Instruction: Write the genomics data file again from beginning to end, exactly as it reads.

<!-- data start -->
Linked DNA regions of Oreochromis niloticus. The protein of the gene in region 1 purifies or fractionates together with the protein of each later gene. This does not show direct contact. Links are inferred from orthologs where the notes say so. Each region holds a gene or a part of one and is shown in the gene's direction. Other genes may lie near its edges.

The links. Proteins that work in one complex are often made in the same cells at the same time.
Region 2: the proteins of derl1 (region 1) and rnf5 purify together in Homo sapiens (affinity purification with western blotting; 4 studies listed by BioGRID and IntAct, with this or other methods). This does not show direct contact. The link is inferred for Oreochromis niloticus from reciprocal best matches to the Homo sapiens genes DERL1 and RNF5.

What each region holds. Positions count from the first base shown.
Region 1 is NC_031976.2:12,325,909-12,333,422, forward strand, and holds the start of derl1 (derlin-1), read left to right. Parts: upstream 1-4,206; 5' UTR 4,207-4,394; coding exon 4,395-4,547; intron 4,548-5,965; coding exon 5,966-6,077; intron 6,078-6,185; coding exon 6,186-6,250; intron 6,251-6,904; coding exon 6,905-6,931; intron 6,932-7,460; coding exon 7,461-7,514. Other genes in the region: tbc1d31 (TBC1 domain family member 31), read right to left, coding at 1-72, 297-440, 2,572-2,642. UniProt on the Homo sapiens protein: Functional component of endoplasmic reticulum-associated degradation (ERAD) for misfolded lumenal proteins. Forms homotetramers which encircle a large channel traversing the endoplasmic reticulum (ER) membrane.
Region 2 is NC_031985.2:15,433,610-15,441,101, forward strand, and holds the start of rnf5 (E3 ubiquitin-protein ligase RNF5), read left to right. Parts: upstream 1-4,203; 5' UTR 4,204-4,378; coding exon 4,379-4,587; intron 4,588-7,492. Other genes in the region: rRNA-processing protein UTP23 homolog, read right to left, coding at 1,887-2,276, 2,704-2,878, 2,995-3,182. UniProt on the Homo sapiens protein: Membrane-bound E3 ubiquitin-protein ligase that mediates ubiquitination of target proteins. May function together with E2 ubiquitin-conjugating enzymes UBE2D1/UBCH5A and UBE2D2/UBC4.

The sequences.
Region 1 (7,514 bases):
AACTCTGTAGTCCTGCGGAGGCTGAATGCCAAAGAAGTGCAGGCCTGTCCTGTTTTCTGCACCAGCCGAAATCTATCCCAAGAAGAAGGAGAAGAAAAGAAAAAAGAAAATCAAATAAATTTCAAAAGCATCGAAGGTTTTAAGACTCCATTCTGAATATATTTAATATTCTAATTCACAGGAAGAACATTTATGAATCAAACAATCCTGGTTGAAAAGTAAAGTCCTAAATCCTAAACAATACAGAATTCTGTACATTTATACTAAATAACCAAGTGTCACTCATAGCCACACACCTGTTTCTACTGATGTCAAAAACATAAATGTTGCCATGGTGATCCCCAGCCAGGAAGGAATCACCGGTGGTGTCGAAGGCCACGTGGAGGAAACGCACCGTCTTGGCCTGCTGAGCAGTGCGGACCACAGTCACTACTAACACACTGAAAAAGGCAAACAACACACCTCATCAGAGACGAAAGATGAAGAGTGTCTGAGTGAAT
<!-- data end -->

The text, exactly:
Linked DNA regions of Oreochromis niloticus. The protein of the gene in region 1 purifies or fractionates together with the protein of each later gene. This does not show direct contact. Links are inferred from orthologs where the notes say so. Each region holds a gene or a part of one and is shown in the gene's direction. Other genes may lie near its edges.

The links. Proteins that work in one complex are often made in the same cells at the same time.
Region 2: the proteins of derl1 (region 1) and rnf5 purify together in Homo sapiens (affinity purification with western blotting; 4 studies listed by BioGRID and IntAct, with this or other methods). This does not show direct contact. The link is inferred for Oreochromis niloticus from reciprocal best matches to the Homo sapiens genes DERL1 and RNF5.

What each region holds. Positions count from the first base shown.
Region 1 is NC_031976.2:12,325,909-12,333,422, forward strand, and holds the start of derl1 (derlin-1), read left to right. Parts: upstream 1-4,206; 5' UTR 4,207-4,394; coding exon 4,395-4,547; intron 4,548-5,965; coding exon 5,966-6,077; intron 6,078-6,185; coding exon 6,186-6,250; intron 6,251-6,904; coding exon 6,905-6,931; intron 6,932-7,460; coding exon 7,461-7,514. Other genes in the region: tbc1d31 (TBC1 domain family member 31), read right to left, coding at 1-72, 297-440, 2,572-2,642. UniProt on the Homo sapiens protein: Functional component of endoplasmic reticulum-associated degradation (ERAD) for misfolded lumenal proteins. Forms homotetramers which encircle a large channel traversing the endoplasmic reticulum (ER) membrane.
Region 2 is NC_031985.2:15,433,610-15,441,101, forward strand, and holds the start of rnf5 (E3 ubiquitin-protein ligase RNF5), read left to right. Parts: upstream 1-4,203; 5' UTR 4,204-4,378; coding exon 4,379-4,587; intron 4,588-7,492. Other genes in the region: rRNA-processing protein UTP23 homolog, read right to left, coding at 1,887-2,276, 2,704-2,878, 2,995-3,182. UniProt on the Homo sapiens protein: Membrane-bound E3 ubiquitin-protein ligase that mediates ubiquitination of target proteins. May function together with E2 ubiquitin-conjugating enzymes UBE2D1/UBCH5A and UBE2D2/UBC4.

The sequences.
Region 1 (7,514 bases):
AACTCTGTAGTCCTGCGGAGGCTGAATGCCAAAGAAGTGCAGGCCTGTCCTGTTTTCTGCACCAGCCGAAATCTATCCCAAGAAGAAGGAGAAGAAAAGAAAAAAGAAAATCAAATAAATTTCAAAAGCATCGAAGGTTTTAAGACTCCATTCTGAATATATTTAATATTCTAATTCACAGGAAGAACATTTATGAATCAAACAATCCTGGTTGAAAAGTAAAGTCCTAAATCCTAAACAATACAGAATTCTGTACATTTATACTAAATAACCAAGTGTCACTCATAGCCACACACCTGTTTCTACTGATGTCAAAAACATAAATGTTGCCATGGTGATCCCCAGCCAGGAAGGAATCACCGGTGGTGTCGAAGGCCACGTGGAGGAAACGCACCGTCTTGGCCTGCTGAGCAGTGCGGACCACAGTCACTACTAACACACTGAAAAAGGCAAACAACACACCTCATCAGAGACGAAAGATGAAGAGTGTCTGAGTGAAT